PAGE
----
But the most heartening thing was what followed. First, that the analysis had to focus not so much on the public health at large but these plaintiff applicants, which diminished the compelling state interest (I didn’t quite follow his argument about that point honestly).

Second, and something that should apply in all such cases, the fact that other states have preserved the religious exemption in their vaccine mandates was enough for him (and the other two ultra-conservatives) to conclude as a matter of law that Maine did not use the least restrictive means possible. So, although his actual conclusion was that the court should have accepted the case, it is clear what he (and the other two) think the case should be decided. And that’s very good news for the advocates of the religious mandate.

Here are the concurring and dissenting opinions in the case: wo possible points to argue:concuringanddissentingopinions

Still, that’s only three of nine justices who wanted to hear the case now on the existing, admittedly thin record. FYI: Two of the three Second Circuit judges at the oral argument last week voiced concerns about the inadequacy of the record in the two New York preliminary injunction cases. But those judges concluded that since the burden lies on those seeking an injunction, the paucity of the record weighed against granting preliminary relief.

Will the Supremes act any differently in the emergency application to stay the New York Healthcare worker mandate?

I don’t think so. I think the similarities in the two orders outweigh and are more important than the differences. Basically, in both cases, there were pleadings and declarations from the parties and that’s it. No real discovery and no cross-examination.

I would also point out that the Supreme Court’s decision in Jacobson was decided after a trial and full appeal. That is typically the way appellate courts prefer to proceed unless their hands are forced or unless there is a clear majority that feels there is an important constitutional point to be made irrespective of the resolution of factual issues. That was the case with the restrictions of the religious service, but in the end, a vaccine mandate case is probably just too complicated to adjudicate on a preliminary injunction record, at least for the Supremes. And that is basically the simple of what Justice Barrett’s dispositive opinion said. We should have the answer to this in the next 10 days.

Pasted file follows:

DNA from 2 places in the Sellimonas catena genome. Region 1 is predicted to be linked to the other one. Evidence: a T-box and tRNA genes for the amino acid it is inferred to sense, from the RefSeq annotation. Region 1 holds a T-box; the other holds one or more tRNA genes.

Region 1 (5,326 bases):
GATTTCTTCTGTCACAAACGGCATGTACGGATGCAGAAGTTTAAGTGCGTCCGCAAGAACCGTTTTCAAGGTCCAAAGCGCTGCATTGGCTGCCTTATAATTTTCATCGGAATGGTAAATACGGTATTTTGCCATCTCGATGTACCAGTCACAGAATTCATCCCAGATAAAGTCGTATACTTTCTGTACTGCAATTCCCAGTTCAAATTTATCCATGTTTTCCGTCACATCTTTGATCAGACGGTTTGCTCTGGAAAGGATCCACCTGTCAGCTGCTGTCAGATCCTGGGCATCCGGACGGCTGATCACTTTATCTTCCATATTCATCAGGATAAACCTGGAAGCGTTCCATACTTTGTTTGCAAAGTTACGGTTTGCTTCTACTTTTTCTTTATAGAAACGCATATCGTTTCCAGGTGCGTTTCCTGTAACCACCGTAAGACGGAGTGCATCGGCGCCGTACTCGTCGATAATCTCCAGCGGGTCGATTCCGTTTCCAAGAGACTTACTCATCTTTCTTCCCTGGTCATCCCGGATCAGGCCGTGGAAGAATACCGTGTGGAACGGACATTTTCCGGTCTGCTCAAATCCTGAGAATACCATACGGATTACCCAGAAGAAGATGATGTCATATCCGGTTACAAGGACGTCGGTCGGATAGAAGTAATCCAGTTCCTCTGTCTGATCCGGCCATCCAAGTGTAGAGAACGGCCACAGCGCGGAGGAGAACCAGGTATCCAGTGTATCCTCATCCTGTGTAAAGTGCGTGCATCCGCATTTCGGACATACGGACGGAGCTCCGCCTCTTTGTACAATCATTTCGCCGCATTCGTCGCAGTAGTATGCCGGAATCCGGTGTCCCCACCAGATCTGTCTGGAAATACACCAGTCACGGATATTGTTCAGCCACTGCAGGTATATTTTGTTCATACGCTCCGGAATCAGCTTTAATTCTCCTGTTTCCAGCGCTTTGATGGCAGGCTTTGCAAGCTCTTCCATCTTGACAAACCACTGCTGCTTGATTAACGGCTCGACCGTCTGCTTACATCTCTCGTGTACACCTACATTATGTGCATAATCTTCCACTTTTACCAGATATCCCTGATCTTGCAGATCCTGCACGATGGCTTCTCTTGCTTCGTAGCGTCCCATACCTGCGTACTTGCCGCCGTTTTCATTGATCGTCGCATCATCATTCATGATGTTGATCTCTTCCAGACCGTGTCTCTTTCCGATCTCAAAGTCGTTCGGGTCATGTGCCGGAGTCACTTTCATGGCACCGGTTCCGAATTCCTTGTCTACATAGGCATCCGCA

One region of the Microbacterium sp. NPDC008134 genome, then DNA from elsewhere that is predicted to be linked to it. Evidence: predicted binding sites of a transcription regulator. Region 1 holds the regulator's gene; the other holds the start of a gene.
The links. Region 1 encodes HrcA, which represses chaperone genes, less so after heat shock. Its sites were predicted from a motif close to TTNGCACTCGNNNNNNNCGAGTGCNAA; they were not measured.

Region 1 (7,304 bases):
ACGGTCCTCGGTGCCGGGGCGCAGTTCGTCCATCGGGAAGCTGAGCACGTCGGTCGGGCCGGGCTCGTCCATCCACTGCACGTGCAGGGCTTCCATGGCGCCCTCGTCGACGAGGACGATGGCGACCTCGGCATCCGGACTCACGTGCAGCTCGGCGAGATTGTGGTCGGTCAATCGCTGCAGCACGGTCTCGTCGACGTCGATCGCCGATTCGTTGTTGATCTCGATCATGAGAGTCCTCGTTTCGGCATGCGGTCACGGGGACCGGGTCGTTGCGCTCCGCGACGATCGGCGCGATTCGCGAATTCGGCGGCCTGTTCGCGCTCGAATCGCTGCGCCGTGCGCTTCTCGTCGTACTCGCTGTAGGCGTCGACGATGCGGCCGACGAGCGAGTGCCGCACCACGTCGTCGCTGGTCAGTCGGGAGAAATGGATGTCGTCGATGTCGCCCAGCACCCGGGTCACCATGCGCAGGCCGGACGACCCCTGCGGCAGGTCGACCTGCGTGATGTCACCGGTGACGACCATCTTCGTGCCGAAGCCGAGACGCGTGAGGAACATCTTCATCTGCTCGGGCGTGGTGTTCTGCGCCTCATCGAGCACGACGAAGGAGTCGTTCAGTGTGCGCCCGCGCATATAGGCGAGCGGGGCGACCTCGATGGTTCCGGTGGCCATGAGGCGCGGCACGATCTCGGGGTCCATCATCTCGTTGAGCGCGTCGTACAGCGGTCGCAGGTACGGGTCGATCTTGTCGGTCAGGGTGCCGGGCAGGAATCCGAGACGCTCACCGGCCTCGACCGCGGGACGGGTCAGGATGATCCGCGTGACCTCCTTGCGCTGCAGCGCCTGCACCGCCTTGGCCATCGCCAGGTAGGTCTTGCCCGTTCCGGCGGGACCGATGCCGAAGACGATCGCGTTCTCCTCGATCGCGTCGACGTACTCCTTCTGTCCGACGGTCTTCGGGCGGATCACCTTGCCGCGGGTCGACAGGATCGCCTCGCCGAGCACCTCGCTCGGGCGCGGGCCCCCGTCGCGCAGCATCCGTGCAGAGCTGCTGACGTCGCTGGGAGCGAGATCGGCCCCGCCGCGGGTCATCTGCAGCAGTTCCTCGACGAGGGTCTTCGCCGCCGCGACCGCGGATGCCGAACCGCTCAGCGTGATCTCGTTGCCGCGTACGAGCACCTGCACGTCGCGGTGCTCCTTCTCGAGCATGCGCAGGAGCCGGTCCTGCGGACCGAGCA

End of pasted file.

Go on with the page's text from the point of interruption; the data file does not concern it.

So, in the short term, vaccine employer mandates are not going to be stopped. I suspect whatever relief employees can obtain will come from mass protests, walkouts, and slowdowns by the affected employees, and not by the judiciary.

Rick Jaffe, Esq.

3 thoughts on “There is more to the Supreme Court’s Decision Not to Hear Maine’s Heathcare Worker’s Vaccine Mandate than the Headline

  1. Hi Rick,

    Forgive my ignorance but the Jacobson case has always confused me a bit. Jacobson paid a fine & went about his business. He did not have to get vaccinated nor was his life disrupted further beyond paying said fine. What’s happening today seems entirely different. People are losing their livelihood & their ability to move about freely. It’s legally sound for employers to change requirements for work? To require a medical procedure?

    What’s happening currently seems like an entirely different beast & it deserves to be heard.

  2. Jacobson was interpreted by the Supreme Court as upholding the constitutionality of mandatory vaccines in Zucht in the early 20’s and by every subsequent federal case. So it doesn’t matter about the 5 dollar fine.
    My point was that it was a novel issue to the Supremes and they had a complete record. Justice Barrett’s point was sort of the same and consistent with your point as well. She said because it is a new question which the Supremes haven’t dealt with yet, she and Kavanaugh want a complete record which means hearing the case after a trial and a full appeal.